Related to that, I don't think Horgan, or others with his mindset, think about the emotions involved in seeking relief from mental health afflictions. And, if I'm correct in questioning the claim that, on average, they're positively harmful, some relief is better than none until our options become better.

In turn, I encourage general practitioners/internists to become more enlightened on this subject, since they're often, not psychiatrists, the ones providing the pharmaceuticals. Likewise, I encourage them to become more enlightened about addiction, including anti-craving medications. (I sure as hell hope Horgan doesn't have a problem with them.

Next, it's funny, if not sad, to see Novella and Orac both accuse Horgan of creating strawmen. I see them, in their replies, doing exactly that.

Finally, Orac showed a degree of "true colors," I guess. Lumping Horgan in the same piece as Mike Adams qualifies as an ad hominem in my book. And, there was no need for it. None.


wearetribal said...

John Horgan is simply delusional when it comes to his views on war. He has pushed Douglas Fry's book where Fry makes literally the most idiotic argument I have seen, claiming that the absence of evidence which by definition cannot exist is proof of his views (literally; Fry says that since our nomadic ancestors did not build fortifications, which by definition nomadic people would have no use for and would not be in one place long enough to construct, this is proof that they were peaceful. Not satisfied with making the absence of evidence fallacy, he takes it that special step further...).

A reasonably intelligent high school debater with no background in the area could make mincemeat of Horgan on the topic of war. The sheer number and enormity of the blunders he makes and supports from others on this topic alone really disqualifies him from having an opinion on science or skepticism at all, in my opinion.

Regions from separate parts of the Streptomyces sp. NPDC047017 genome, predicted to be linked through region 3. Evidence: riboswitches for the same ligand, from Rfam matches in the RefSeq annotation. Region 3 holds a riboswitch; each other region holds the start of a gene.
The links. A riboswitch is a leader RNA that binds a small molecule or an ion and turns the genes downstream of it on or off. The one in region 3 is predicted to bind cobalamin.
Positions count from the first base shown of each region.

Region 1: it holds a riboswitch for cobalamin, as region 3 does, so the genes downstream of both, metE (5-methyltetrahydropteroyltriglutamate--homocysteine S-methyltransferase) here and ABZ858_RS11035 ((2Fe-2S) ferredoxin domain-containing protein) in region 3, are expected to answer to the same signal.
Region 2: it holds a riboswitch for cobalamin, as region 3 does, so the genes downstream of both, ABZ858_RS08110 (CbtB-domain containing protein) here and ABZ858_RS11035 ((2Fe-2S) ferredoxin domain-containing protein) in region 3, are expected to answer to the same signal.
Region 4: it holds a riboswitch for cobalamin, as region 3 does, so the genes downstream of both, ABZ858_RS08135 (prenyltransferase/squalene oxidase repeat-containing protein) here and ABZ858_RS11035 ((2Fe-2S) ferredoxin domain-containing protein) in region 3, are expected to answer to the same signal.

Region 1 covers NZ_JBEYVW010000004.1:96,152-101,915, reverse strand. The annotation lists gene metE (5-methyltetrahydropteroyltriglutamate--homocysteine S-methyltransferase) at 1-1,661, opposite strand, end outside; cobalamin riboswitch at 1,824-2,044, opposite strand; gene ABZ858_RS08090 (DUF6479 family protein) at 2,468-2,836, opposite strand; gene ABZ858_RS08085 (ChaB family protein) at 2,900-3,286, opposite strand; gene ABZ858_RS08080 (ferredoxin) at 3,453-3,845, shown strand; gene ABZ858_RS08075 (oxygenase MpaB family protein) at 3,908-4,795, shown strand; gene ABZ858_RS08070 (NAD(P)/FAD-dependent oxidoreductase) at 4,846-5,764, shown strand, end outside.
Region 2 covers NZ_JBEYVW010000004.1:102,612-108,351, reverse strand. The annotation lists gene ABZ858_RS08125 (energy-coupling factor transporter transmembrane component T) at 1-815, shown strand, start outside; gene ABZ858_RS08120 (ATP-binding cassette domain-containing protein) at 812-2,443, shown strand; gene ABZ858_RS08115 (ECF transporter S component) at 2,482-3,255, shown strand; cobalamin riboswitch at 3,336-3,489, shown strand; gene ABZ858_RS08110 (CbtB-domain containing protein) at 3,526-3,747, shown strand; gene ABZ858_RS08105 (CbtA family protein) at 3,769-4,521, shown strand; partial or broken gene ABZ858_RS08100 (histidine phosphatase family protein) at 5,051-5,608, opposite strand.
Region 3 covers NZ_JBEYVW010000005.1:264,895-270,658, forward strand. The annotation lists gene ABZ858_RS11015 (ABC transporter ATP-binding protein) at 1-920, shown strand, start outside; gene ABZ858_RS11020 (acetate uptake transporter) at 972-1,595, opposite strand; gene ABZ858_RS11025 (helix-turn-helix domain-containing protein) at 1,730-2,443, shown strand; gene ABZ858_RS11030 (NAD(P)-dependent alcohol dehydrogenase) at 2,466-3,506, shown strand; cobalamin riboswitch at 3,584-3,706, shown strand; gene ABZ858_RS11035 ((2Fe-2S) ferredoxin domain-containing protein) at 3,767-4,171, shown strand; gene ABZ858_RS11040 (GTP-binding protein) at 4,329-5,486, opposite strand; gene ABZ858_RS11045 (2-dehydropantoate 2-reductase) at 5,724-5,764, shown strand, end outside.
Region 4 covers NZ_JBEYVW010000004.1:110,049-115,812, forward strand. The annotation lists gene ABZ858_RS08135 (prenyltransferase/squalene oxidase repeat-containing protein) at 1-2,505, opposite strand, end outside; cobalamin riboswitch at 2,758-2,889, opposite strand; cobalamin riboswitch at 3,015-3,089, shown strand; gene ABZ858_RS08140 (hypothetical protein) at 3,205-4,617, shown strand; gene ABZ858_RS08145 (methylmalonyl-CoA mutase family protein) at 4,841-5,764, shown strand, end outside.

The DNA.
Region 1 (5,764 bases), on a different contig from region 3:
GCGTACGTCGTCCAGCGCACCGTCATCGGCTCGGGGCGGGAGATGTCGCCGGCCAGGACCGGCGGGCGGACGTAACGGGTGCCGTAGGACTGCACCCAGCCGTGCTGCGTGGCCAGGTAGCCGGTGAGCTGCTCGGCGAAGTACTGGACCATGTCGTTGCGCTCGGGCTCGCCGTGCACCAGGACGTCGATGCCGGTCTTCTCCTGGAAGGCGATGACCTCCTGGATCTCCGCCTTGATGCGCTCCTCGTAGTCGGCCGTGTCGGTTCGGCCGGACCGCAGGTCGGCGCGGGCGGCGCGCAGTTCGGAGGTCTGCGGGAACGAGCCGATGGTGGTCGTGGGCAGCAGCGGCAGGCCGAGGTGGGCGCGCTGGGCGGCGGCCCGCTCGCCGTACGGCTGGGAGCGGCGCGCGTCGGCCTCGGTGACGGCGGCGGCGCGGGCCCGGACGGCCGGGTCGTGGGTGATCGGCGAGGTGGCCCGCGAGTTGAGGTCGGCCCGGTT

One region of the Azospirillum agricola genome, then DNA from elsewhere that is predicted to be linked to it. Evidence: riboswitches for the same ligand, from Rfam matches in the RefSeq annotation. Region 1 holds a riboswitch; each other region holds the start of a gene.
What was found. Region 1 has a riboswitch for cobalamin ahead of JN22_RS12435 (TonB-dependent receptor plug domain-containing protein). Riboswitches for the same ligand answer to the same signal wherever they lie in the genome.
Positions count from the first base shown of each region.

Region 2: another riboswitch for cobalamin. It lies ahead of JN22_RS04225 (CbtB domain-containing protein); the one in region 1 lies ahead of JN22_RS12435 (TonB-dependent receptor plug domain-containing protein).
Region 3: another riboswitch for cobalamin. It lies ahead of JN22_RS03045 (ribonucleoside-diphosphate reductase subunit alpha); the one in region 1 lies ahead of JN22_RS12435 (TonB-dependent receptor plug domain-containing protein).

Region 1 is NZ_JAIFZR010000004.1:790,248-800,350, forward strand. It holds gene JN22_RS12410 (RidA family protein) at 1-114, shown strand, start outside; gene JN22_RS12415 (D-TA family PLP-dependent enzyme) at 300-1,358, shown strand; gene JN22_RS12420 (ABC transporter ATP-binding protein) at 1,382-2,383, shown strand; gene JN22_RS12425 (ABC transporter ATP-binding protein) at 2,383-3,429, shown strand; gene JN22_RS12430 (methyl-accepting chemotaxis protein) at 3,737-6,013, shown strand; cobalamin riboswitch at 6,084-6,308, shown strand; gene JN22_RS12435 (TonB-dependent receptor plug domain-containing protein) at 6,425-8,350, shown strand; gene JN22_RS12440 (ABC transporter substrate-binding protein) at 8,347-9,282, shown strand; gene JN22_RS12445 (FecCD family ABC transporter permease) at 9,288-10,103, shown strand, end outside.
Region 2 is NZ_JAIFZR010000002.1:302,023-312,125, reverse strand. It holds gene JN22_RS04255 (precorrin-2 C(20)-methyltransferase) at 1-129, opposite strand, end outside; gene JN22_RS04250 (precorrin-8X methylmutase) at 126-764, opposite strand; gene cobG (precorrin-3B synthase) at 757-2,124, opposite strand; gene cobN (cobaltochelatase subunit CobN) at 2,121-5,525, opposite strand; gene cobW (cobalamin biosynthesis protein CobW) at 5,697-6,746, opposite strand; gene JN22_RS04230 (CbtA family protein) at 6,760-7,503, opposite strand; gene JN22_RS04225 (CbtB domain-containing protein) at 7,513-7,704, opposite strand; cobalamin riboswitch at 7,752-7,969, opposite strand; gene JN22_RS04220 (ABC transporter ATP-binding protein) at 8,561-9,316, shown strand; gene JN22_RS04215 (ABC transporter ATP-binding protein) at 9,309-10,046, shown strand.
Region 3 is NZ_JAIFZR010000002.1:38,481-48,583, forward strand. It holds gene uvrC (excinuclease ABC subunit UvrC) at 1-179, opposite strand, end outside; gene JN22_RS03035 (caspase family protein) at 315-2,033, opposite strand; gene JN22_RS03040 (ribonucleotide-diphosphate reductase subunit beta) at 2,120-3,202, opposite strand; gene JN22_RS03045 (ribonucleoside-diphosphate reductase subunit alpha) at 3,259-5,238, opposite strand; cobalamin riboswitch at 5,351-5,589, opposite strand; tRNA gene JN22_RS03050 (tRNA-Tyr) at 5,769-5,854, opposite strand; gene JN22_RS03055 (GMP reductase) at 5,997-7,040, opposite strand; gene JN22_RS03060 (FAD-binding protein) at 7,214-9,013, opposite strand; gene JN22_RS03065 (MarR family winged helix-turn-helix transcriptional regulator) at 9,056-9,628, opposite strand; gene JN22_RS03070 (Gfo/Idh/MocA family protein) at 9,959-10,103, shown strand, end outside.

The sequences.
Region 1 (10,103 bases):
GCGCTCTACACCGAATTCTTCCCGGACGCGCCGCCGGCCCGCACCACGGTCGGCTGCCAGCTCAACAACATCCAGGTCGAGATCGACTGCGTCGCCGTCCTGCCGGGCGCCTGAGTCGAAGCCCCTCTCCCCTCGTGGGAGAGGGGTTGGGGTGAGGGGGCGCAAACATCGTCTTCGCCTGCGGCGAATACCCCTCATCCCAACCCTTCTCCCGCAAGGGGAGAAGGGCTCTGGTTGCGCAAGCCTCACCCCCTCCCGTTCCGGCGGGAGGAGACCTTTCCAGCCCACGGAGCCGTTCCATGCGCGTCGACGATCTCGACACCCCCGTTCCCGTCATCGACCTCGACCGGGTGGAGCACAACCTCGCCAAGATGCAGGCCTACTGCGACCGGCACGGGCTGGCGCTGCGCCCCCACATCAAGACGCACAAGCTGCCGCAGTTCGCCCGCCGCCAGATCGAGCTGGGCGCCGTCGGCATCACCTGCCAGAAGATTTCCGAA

Gadfly said...

You got your one comment.

But, no, as far as war, and not generalized violence, which Horgan has carefully distinguished, Pop Ev Psych is delusional, and Pinker's a practitioner.

As I have repeatedly stated, it's not scientifically falsifiable and it's sexist. Plus, the recent French cave findings about Neanderthal creativity 175K years ago have blown the very idea of the EEA further out of the water.

You're right, with the handle. You ARE tribal.

Try not to be; per Hume (you know, the philosophy that many movement skeptics are ignorant about), is ≠ ought.

Gadfly said...

Further contra "Tribal," it's clear that Fry's argument is nuanced and researched.

And, largely right IMO.

Per critics at that piece, and per a review of his book, it's clear that many people, like "Tribal," misunderstand and/or misinterpret him, and probably willfully. Fry is clear that "war" and "homicide" are two different things.

Gadfly said...

Assuming that "Tribal" is indeed Carmi Turchik, also, he's a pretty dyed-in-the-wool Ev Psycher, among other things.